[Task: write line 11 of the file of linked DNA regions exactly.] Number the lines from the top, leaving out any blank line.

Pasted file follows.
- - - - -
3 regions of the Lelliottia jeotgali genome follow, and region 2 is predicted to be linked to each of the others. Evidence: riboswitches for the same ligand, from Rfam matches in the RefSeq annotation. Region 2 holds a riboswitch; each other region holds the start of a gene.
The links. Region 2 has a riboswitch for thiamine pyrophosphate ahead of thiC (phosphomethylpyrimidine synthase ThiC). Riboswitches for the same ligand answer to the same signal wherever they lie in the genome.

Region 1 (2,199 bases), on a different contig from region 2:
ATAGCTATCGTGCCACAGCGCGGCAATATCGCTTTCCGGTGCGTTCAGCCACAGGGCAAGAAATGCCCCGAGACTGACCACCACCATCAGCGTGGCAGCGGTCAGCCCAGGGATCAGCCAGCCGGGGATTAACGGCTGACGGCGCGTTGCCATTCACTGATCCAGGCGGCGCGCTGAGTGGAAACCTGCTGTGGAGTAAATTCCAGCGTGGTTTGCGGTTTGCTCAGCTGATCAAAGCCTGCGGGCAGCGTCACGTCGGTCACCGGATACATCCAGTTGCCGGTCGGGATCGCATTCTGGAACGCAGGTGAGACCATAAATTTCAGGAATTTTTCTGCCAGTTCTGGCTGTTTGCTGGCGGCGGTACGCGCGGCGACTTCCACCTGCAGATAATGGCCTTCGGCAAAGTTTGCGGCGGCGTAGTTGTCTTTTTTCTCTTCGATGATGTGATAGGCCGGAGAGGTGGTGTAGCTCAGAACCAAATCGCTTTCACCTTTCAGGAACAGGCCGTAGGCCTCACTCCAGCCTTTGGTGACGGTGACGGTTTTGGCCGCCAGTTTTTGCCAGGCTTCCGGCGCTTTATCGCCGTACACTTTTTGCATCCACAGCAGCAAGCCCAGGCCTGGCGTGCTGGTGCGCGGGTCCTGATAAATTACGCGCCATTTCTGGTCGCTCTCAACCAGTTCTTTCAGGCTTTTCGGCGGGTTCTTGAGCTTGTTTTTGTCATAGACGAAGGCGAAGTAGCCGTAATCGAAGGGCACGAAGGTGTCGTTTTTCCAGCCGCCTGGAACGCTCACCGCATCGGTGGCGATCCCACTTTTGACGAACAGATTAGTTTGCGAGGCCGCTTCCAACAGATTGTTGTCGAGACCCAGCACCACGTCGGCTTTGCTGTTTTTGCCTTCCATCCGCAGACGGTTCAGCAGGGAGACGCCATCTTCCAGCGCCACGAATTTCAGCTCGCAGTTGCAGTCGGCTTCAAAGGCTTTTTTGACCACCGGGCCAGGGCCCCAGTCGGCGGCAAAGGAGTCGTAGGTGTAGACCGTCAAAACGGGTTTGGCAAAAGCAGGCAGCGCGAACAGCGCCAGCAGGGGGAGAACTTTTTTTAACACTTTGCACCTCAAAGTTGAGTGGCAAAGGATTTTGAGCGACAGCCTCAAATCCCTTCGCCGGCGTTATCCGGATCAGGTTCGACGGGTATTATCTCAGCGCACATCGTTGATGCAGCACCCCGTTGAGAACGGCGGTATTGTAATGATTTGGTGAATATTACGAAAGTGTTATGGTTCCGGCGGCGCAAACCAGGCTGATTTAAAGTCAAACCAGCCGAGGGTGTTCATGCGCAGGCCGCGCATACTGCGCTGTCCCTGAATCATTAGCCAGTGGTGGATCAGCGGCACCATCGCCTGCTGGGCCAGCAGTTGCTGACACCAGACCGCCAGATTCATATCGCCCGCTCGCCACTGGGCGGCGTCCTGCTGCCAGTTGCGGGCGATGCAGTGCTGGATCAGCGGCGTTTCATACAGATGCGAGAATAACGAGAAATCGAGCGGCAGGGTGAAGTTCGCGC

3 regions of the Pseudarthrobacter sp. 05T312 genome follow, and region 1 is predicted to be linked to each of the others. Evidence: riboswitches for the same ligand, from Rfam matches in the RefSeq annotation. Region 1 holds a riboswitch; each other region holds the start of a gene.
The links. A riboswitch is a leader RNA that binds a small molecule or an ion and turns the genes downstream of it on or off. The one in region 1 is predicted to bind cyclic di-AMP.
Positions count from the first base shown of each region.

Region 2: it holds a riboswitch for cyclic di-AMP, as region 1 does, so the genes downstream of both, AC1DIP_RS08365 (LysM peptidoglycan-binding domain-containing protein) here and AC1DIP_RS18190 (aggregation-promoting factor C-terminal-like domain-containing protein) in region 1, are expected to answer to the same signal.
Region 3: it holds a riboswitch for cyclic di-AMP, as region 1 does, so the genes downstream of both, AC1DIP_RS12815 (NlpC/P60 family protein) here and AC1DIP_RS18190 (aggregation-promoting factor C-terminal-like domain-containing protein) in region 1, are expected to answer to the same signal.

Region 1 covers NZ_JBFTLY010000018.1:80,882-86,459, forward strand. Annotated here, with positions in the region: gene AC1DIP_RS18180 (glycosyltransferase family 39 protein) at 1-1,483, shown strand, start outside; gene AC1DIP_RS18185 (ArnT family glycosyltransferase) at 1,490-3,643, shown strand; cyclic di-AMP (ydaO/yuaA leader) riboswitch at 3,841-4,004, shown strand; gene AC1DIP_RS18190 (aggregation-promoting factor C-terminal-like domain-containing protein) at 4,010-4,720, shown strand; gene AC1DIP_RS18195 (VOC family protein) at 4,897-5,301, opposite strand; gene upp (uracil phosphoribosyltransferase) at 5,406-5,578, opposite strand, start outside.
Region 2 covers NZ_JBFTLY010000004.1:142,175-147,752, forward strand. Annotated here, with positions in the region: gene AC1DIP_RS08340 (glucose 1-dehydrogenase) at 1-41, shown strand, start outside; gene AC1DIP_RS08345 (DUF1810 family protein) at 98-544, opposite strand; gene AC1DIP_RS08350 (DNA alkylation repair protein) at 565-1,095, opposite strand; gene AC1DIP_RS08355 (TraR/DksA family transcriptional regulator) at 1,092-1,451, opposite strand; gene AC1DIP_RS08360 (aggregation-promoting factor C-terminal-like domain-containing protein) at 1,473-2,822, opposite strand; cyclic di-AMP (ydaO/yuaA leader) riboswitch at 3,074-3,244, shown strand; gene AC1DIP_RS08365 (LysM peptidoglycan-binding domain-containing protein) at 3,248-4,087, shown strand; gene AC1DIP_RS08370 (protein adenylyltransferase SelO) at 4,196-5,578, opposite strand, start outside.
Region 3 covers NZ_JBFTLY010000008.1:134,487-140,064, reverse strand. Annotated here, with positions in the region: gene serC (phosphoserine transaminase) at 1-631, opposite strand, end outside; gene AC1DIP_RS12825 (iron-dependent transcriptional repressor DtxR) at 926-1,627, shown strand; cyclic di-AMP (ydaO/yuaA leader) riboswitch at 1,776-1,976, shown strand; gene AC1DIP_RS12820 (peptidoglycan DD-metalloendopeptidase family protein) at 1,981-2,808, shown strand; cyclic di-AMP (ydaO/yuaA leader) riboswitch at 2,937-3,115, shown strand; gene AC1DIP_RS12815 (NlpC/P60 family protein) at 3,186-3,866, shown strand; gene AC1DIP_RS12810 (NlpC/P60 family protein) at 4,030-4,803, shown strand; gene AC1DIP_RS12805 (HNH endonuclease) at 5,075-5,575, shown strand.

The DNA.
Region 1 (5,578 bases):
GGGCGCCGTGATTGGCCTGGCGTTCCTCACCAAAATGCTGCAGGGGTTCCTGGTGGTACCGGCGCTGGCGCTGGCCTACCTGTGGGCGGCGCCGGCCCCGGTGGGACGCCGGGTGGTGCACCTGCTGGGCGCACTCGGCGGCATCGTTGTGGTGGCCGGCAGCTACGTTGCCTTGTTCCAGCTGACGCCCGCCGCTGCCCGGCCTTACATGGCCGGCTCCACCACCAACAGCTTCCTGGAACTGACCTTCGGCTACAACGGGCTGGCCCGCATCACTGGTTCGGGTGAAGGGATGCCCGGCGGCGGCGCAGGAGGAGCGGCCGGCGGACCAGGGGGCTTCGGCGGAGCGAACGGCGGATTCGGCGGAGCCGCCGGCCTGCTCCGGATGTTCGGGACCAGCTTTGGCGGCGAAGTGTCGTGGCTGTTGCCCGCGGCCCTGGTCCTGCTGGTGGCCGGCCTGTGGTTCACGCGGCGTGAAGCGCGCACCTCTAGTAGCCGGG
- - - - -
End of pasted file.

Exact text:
Region 2 covers NZ_JBFTLY010000004.1:142,175-147,752, forward strand. Annotated here, with positions in the region: gene AC1DIP_RS08340 (glucose 1-dehydrogenase) at 1-41, shown strand, start outside; gene AC1DIP_RS08345 (DUF1810 family protein) at 98-544, opposite strand; gene AC1DIP_RS08350 (DNA alkylation repair protein) at 565-1,095, opposite strand; gene AC1DIP_RS08355 (TraR/DksA family transcriptional regulator) at 1,092-1,451, opposite strand; gene AC1DIP_RS08360 (aggregation-promoting factor C-terminal-like domain-containing protein) at 1,473-2,822, opposite strand; cyclic di-AMP (ydaO/yuaA leader) riboswitch at 3,074-3,244, shown strand; gene AC1DIP_RS08365 (LysM peptidoglycan-binding domain-containing protein) at 3,248-4,087, shown strand; gene AC1DIP_RS08370 (protein adenylyltransferase SelO) at 4,196-5,578, opposite strand, start outside.